Posts Tagged ‘security’

The TSA Sets Up an Instagram Account to Show Off the Things They Confiscate

tsainsta1

What do a loaded gun, a stun gun disguised as a pack of cigarettes and an inert grenade all have in common? Pictures of all of them are to be found on the Transportation Security Administration’s (TSA) new Instagram account, where the government agency is doing its best to show the public the kinds of dangerous things its employees are confiscating on a daily basis. Read more…

How I Make Sure My Photos Are Backed Up and Safe From Harm

harddrivefail

I had a hard drive fail on me once. It was a total nightmare. I lost two years of digital photos and all of my music that i’d digitized. Never again.

Thankfully this happened to me before I was a professional photographer and it was just my own images. Not a wedding client’s. If you charge people for your photography, you need to be professional and have a proper bomb-proof backup strategy.
Read more…

Kentucky Derby Bans All Interchangeable Lens Cameras for ‘Security Purposes’

churchilldowns2

If you’re planning to attend the Kentucky Derby early next month, you might want to make sure you’ll be content with capturing your memories with a smartphone or point-and-shoot. Churchill Downs, the racetrack that hosts the famous horse race, has unveiled new security measures that will prevent attendees from bringing certain items onto the grounds. Among them: all interchangeable lens cameras.
Read more…

Nikon Patent Shows Password Protection for Lens/Body Combinations

nikkorpassword

Having your camera stolen is not a fun experience. If you’re not fortunate enough to have a camera that catches its own theft in progress, your recovery options are limited to services like Stolen Camera Finder, CameraTrace and, the most likely fix, a good insurance policy.

According to a recent patent, however, Nikon may have another method in the works that will try to prevent and deter theft. Nikon Rumors reports that the camera giant has filed a new patent in Japan (number 2013-61508) that locks certain lens/body combinations using a password. Read more…

Your Wi-Fi-Enabled DSLR Could Be Used by Others to Spy On You

canonwifisecurity

If you’re the proud owner of a Wi-Fi-connected digital camera, there’s something you need to be aware of: your camera could be used to spy on you.

At the hacker conference Shmoocon 2013 last month, German security researchers Daniel Mende and Pascal Turbing reported on findings that Internet-connected cameras can easily be exploited and turned into spy cams.
Read more…

A 29-Megapixel Sensor and a Canon EF Mount on a… Security Camera?

We received a tip in our inbox earlier today for a 29-megapixel digital camera that uses Canon EF mount lenses. While those aren’t exactly attention-grabbing specs, the type of camera is quite different: it’s a security camera. Canadian surveillance company Avigilon has a line of JPEG2000 HD Pro security cameras. These cameras come in 8MP, 11MP, 16MP, and 29MP models, and use Canon EF mount SLR lenses.
Read more…

MIOPS: Smartphone Controllable High Speed Camera Trigger

MIOPS is a new smartphone-controlled camera trigger that combines all of the features photographers want in a high-speed camera trigger into one convenient device.

Read more…

McAfee Social Protection Blurs and Locks Down Your Photos on Facebook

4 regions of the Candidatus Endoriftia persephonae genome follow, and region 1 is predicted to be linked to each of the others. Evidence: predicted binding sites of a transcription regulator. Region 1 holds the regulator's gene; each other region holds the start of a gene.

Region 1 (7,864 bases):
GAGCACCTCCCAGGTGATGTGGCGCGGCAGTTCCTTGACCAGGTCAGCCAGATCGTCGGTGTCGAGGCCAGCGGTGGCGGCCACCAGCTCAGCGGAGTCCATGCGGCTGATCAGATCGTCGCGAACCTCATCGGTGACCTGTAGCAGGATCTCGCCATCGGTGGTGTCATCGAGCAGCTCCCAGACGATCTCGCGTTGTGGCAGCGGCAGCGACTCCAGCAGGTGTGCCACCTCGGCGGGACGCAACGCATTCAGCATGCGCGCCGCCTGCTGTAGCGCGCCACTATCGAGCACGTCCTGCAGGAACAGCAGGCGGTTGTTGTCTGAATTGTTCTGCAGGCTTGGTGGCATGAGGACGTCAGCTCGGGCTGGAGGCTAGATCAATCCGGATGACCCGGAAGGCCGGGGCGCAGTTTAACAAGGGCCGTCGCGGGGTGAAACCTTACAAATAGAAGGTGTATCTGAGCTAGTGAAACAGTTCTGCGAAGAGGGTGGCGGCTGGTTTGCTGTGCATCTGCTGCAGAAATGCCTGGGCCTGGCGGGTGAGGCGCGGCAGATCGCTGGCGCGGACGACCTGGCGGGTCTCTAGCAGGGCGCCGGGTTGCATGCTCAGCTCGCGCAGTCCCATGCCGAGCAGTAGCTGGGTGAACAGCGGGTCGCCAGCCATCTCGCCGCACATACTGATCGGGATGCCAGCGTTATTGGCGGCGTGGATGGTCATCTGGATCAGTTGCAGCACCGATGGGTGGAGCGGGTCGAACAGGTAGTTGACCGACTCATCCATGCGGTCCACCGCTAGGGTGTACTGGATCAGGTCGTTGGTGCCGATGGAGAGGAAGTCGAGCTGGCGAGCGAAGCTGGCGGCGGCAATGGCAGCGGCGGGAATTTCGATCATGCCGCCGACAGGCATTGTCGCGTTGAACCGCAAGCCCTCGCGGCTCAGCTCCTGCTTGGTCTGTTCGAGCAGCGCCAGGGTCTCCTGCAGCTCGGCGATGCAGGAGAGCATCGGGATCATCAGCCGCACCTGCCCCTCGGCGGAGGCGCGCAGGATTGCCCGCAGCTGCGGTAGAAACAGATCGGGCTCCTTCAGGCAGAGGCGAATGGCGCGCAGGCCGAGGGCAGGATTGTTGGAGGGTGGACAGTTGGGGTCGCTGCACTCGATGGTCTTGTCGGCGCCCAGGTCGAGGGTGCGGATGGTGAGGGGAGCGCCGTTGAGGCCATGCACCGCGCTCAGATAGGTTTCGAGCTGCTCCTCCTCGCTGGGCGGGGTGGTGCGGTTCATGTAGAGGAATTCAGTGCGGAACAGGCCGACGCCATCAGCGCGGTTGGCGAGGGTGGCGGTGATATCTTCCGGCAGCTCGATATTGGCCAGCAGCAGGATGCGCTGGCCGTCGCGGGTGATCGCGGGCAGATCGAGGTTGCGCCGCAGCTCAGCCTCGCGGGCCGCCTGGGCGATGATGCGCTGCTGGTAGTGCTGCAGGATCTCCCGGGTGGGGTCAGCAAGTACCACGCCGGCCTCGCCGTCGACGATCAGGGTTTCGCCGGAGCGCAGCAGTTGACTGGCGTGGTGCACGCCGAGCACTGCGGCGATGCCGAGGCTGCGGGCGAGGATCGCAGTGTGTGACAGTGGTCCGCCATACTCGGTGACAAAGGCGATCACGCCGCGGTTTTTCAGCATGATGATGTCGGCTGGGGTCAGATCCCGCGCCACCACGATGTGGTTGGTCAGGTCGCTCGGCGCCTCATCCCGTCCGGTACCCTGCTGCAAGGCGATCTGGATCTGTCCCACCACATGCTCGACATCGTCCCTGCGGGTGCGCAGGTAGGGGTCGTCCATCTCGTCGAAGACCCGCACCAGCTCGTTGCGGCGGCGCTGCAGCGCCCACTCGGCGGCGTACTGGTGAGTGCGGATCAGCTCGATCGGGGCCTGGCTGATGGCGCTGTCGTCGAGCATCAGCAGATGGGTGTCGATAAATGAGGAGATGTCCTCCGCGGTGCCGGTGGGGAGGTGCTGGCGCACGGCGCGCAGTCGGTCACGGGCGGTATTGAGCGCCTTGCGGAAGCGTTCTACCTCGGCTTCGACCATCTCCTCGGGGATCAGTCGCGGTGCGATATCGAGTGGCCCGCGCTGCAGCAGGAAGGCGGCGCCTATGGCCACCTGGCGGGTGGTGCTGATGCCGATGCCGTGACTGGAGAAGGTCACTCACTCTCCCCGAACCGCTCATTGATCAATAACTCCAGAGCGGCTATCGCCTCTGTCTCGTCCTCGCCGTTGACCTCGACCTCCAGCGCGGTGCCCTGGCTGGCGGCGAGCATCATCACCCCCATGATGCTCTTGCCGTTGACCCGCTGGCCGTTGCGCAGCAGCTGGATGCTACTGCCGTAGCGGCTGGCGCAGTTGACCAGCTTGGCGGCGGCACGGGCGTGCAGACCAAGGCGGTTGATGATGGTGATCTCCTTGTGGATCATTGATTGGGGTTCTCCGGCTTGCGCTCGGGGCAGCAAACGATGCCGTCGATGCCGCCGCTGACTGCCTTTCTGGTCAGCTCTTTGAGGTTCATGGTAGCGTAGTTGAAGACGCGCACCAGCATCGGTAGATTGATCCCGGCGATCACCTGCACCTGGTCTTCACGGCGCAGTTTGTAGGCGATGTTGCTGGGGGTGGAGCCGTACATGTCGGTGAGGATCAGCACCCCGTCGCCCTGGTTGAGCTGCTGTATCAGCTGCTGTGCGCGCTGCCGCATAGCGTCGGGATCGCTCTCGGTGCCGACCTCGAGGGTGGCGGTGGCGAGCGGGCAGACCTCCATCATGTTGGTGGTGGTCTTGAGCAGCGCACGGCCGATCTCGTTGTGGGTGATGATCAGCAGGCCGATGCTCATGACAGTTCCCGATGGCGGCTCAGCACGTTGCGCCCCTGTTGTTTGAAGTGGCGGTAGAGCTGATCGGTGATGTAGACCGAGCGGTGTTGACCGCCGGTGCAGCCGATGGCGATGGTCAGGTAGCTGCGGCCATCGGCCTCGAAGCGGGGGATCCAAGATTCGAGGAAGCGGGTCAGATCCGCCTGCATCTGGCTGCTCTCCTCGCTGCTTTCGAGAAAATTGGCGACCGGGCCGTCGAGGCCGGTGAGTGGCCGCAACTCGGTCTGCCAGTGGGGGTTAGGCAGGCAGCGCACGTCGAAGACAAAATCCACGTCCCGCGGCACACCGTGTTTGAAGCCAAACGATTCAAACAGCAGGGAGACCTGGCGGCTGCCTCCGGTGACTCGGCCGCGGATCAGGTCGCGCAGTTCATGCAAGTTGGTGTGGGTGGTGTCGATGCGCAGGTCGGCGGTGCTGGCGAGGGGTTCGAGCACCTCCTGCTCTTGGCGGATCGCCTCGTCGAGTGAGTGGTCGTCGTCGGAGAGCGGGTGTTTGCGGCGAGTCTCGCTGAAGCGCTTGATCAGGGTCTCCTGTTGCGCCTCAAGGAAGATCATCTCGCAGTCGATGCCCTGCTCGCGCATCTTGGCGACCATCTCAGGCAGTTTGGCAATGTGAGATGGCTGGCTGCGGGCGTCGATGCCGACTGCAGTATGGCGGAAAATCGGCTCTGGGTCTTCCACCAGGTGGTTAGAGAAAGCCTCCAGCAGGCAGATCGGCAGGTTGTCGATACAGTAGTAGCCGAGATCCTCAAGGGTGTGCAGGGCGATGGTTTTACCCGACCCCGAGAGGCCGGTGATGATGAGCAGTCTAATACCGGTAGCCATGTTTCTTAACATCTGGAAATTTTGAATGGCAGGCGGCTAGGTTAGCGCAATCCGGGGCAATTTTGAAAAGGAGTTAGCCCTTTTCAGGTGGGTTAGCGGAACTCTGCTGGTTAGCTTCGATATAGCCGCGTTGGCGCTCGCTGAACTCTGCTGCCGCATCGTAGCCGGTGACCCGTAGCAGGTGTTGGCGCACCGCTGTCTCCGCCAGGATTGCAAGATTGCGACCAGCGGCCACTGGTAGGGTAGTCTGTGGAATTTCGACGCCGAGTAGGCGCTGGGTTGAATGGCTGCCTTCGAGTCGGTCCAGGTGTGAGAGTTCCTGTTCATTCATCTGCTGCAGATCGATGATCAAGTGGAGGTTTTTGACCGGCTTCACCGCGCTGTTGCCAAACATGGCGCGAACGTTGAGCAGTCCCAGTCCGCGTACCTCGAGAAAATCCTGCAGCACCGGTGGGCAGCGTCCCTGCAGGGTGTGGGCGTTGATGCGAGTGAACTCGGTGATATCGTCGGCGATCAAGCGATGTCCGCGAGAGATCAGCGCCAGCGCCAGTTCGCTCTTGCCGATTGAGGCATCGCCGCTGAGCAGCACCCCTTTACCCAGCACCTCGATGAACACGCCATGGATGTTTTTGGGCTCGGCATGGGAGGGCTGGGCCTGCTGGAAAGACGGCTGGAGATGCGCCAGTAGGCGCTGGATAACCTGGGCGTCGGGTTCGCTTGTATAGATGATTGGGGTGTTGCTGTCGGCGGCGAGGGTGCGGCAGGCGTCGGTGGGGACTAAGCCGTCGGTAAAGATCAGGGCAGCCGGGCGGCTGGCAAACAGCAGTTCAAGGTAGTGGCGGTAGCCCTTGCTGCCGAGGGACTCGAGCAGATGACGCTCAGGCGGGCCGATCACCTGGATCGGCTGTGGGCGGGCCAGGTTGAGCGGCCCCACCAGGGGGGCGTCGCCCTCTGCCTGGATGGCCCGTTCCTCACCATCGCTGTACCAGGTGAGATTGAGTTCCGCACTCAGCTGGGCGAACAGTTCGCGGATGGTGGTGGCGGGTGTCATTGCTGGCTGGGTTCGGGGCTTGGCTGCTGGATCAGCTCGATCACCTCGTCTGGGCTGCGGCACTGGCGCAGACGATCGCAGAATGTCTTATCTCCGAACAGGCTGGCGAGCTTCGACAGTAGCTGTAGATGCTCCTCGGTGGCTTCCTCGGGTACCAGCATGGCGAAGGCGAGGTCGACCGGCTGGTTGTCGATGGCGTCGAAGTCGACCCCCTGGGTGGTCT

If you’ve been shying away from posting your photographs to Facebook because you don’t want them stolen, security software company McAfee has come up with a solution for you. It’s a new tool called McAfee Social Protection, and helps you protect your photos using invite lists, blurring, and lock-down.
Read more…

Instagram Allegedly Downplays Security Vulnerability

Sebastian Guerrero, an independent researcher in Barcelona says he’s discovered a way to force friendship with any Instagram user — private or public — by exploiting an Instagram server-side vulnerability. In one case, Guerrerro forced Mark Zuckerberg to follow his test account. Then Guerrerro sent him a message through a photo post, which would show up in Zuckerberg’s photo feed of people he follows. Guerrero also used a test account to follow a private user without the required approval from the private user.
Read more…

Adobe Releases Updates to Fix Critical Vulnerabilities in Photoshop CS5

In early May, Adobe had CS5 users in a tizzy when they announced that users would have to upgrade to CS6 for a fix to the 8 eight critical vulnerabilities they had just discovered between in Photoshop, Illustrator and Flash Professional. Fortunately, after a bit of an upheaval Adobe changed their tune, and now the long-awaited patches are out and ready for you to download and install. If you followed the links in our original feature and found that you were indeed affected by the vulnerabilities, we would highly suggest you get that remedied right away.

Security update | Photoshop CS5, CS5.1 (via PC World)


Image credit: adobe products behind the fence by â–“â–’â–‘ TORLEY â–‘â–’â–“

Olympic Committee Clarifies Photography Rules for London 2012

A month ago, quite a bit of controversy was stirred up when Amateur Photographer pointed out some stringent and seemingly unenforceable restrictions included in the London 2012 Ticker Holder Agreement. Initially it seemed that attendees might have been prevented from posting images to social networks (an assumption which was later refuted). But even though attendees will be allowed to post images to Facebook to their heart’s content, amateurs and non-media who wanted to get some commercial-grade pictures of the Olympic events are still out of luck. Read more…